An organic low-k dielectric material has been found capable of forming bonds to copper interconnects that are five times stronger than the tantalum compounds semiconductor makers use today.
Dubbed "nanoglue" by the researchers who demonstrated its potential for semiconductor manufacturing, the material, called organosilane, self-organizes into a very thin monolayer in such a manner that one end adheres to the copper interconnect and the other to the silicon dioxide.
"We believe the material will be an important adhesive in a wide assortment of future nanoelectronic devices, where thicker adhesive layers will not fit," said materials scientist Ganapathiraman Ramanath at the Rensselaer Polytechnic Institute. Ramanath and colleagues at IBM's T.J. Watson Research Center and the Technion-Israel Institute of Technology "discovered quite by accident" that this commercially available material can withstand the high heats used to make semiconductors, said Ramanath.
"In fact, when used as a nanoglue between copper and silicon dioxide, it actually gets stronger above 400°C, which was a surprise to us," he said.
Organosilane has a very low dielectric constant (k=2.5) compared with even the most advanced carbon-doped silicon oxides (k=3) that semiconductor makers use today. In addition, it can be laid down in an atomically thin monolayer, in contrast to the metal tantalum, which is usually deposited in layers thicker than 10 angstroms.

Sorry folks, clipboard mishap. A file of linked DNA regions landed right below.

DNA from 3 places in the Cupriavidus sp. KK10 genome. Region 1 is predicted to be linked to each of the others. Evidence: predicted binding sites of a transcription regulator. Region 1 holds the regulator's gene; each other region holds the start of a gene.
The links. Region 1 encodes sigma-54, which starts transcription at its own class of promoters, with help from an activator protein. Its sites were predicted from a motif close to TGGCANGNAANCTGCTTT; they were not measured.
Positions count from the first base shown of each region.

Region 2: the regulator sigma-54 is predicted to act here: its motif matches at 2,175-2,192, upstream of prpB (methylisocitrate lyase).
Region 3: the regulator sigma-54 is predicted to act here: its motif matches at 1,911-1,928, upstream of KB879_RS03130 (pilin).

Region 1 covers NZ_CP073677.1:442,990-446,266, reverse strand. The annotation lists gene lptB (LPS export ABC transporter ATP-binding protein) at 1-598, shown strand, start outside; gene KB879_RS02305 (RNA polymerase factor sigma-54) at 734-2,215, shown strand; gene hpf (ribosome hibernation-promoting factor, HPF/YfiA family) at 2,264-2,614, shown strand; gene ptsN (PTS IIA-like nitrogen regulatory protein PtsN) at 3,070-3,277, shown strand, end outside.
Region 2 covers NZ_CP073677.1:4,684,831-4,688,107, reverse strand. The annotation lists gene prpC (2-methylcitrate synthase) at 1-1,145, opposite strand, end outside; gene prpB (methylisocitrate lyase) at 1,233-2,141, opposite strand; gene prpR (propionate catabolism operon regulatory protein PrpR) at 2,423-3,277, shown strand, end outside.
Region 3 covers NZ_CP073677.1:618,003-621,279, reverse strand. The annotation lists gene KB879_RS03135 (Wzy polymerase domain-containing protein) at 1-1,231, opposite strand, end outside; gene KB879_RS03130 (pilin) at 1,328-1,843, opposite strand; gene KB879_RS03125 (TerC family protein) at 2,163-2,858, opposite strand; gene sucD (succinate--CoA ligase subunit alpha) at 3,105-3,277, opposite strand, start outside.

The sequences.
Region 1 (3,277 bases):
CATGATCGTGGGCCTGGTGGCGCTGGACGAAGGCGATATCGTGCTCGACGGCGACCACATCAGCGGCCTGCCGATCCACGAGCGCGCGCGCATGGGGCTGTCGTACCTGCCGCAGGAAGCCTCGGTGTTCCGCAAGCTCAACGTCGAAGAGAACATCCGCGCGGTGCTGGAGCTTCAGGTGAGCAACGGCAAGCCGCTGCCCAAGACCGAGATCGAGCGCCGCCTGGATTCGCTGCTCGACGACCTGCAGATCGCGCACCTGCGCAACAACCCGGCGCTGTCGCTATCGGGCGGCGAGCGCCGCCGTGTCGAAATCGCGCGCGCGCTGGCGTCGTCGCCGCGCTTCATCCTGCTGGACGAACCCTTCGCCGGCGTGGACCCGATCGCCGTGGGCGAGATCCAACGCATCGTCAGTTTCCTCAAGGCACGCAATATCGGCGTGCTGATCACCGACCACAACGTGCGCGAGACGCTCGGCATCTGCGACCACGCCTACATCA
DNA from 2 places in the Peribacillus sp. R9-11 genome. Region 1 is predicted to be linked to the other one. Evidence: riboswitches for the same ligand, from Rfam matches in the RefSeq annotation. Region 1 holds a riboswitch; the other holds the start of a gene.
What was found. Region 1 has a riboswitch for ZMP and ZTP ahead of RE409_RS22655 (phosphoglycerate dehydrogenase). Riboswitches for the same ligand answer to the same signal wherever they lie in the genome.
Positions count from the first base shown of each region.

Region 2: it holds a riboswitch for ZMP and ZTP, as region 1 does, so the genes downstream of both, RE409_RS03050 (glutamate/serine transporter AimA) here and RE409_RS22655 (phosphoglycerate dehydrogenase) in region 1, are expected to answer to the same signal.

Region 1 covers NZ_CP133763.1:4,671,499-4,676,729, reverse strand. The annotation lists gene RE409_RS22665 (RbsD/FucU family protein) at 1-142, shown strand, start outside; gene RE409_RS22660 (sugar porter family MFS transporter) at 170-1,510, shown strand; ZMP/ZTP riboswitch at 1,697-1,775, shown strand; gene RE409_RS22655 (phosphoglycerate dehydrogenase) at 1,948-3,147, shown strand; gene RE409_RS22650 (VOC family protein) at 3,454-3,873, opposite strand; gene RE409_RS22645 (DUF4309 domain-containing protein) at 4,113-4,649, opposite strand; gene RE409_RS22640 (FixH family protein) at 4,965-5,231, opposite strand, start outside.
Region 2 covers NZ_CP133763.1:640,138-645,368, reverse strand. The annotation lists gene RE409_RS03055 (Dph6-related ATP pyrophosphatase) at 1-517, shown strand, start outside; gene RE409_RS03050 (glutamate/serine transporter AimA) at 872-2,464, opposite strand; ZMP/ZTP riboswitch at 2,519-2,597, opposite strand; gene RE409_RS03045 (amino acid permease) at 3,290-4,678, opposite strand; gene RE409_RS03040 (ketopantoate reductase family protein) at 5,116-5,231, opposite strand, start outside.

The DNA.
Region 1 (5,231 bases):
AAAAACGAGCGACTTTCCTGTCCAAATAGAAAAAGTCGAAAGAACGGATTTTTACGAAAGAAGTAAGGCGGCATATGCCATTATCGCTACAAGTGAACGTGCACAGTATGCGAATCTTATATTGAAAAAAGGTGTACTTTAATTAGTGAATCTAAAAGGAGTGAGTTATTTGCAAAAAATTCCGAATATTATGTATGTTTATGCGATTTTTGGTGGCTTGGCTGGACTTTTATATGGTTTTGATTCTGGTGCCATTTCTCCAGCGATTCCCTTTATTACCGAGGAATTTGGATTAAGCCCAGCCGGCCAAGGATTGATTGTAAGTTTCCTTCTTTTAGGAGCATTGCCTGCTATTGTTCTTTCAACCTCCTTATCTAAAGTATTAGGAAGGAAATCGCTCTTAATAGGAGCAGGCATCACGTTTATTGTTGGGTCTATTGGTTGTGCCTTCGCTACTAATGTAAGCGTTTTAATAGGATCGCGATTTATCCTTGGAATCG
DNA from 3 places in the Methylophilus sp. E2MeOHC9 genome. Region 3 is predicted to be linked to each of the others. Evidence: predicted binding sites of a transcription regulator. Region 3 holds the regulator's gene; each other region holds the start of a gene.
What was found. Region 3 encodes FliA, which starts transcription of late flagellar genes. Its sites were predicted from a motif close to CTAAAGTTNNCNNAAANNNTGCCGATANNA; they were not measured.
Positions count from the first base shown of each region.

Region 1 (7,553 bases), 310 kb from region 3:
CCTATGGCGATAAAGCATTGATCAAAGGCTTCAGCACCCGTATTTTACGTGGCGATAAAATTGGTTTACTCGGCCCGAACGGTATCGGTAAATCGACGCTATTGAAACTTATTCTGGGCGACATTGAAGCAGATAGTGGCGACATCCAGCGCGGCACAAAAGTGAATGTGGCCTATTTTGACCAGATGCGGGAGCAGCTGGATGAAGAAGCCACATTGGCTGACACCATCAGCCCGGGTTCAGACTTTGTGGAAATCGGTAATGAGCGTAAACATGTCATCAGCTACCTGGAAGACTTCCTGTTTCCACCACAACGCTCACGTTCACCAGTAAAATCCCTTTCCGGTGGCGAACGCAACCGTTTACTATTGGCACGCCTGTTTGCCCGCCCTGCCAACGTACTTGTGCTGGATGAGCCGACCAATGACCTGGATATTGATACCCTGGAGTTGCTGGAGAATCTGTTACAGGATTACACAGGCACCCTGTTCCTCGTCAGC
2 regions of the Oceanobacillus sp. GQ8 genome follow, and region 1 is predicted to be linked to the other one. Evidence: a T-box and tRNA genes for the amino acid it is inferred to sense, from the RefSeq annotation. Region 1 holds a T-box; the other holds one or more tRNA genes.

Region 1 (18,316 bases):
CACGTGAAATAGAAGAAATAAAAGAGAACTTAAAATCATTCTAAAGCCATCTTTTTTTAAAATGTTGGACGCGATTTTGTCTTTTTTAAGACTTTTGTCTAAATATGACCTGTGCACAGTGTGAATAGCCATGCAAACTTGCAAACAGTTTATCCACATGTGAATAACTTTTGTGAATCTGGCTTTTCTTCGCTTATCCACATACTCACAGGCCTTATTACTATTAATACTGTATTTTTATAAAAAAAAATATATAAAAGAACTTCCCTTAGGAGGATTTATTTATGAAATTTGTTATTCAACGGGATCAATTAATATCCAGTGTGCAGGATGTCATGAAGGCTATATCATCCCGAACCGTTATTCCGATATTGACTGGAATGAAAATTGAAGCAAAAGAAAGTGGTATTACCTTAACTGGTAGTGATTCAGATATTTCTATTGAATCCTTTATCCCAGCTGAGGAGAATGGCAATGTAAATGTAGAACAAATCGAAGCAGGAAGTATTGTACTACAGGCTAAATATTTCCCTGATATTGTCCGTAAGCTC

In the fabrication of high-performance silicon chips, the copper lines are deposited by means of the damascene process, an additive technique that uses electrodeposition to add the copper into grooves lithographically patterned into the silicon dioxide dielectric. Electrodeposition cannot be used directly on silicon dioxide, because it does not conduct electricity; consequently, a metallic tantalum layer is put down first.
Unfortunately, electrodeposition cannot be used atop organosilane either. So to use organosilane for copper interconnects, semiconductor makers would have to switch back to a subtractive process for patterning metallic interconnection layers, as was done in the past when aluminum was used for interconnections.
"The biggest obstacle to using organosilane to bond copper interconnects is getting semiconductor makers to change the way they do things now," said Ramanath. Nevertheless, future nanoscale devices could someday use the high-adhesion and low-k-dielectric properties of organosilane monolayers, because of their extreme thinness compared with materials like tantalum.
Organosilane is relatively inexpensive at 35 cents a gram, but the process Ramanath described would have to be licensed from Rensselaer Polytechnic Institute (Troy, N.Y.), which has filed a disclosure on the findings--a preliminary step toward a patent.